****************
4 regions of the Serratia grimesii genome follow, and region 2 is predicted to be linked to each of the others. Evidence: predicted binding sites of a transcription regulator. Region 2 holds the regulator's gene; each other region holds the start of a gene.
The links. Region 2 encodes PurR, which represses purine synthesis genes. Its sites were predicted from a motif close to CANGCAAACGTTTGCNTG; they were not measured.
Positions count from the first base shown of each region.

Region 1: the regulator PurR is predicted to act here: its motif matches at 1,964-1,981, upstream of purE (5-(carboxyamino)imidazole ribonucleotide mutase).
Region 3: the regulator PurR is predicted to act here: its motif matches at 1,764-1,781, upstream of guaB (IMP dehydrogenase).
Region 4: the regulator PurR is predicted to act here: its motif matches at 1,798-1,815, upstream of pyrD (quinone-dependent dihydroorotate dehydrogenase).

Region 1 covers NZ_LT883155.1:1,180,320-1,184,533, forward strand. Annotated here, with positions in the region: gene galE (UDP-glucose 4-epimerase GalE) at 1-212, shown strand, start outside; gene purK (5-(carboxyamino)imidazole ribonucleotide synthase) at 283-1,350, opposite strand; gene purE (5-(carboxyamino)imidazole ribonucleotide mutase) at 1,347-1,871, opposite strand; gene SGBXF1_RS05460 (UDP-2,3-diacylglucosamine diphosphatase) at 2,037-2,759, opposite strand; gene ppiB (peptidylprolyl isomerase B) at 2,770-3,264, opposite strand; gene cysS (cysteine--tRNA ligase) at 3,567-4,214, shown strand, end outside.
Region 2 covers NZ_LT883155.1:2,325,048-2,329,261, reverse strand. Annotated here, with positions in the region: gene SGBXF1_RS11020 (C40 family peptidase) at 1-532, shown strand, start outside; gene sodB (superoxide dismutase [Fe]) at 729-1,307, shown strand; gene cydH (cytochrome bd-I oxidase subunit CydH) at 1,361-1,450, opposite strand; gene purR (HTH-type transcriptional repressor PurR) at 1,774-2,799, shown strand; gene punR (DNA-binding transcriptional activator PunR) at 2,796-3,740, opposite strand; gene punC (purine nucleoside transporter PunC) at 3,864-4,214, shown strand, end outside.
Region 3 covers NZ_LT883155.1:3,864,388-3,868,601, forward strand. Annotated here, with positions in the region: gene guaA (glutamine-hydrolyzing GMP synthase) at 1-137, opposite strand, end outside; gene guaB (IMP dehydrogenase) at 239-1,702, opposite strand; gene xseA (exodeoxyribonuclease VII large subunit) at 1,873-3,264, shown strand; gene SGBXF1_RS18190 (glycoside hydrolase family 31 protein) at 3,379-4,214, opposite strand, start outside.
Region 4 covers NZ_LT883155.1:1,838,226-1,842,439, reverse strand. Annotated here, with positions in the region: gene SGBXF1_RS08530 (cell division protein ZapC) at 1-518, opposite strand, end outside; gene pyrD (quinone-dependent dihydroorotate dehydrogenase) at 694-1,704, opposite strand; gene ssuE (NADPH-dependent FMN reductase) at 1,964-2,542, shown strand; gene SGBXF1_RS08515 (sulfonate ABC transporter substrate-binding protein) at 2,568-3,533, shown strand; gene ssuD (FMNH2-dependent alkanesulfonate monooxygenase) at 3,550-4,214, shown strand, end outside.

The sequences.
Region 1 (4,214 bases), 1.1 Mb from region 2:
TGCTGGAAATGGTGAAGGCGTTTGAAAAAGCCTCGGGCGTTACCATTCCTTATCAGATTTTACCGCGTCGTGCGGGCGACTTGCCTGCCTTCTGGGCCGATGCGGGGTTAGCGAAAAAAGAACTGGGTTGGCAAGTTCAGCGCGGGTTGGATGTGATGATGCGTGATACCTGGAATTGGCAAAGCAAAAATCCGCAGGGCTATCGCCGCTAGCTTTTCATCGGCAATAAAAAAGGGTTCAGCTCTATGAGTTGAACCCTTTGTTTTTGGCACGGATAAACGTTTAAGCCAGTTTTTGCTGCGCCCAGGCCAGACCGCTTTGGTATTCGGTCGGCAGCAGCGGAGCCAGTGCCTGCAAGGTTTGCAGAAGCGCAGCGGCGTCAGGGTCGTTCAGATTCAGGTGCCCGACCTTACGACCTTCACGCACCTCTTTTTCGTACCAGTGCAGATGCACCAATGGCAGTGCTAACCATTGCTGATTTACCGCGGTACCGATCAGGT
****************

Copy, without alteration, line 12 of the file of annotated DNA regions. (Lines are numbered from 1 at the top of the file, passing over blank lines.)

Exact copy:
Region 1 (4,214 bases), 1.1 Mb from region 2: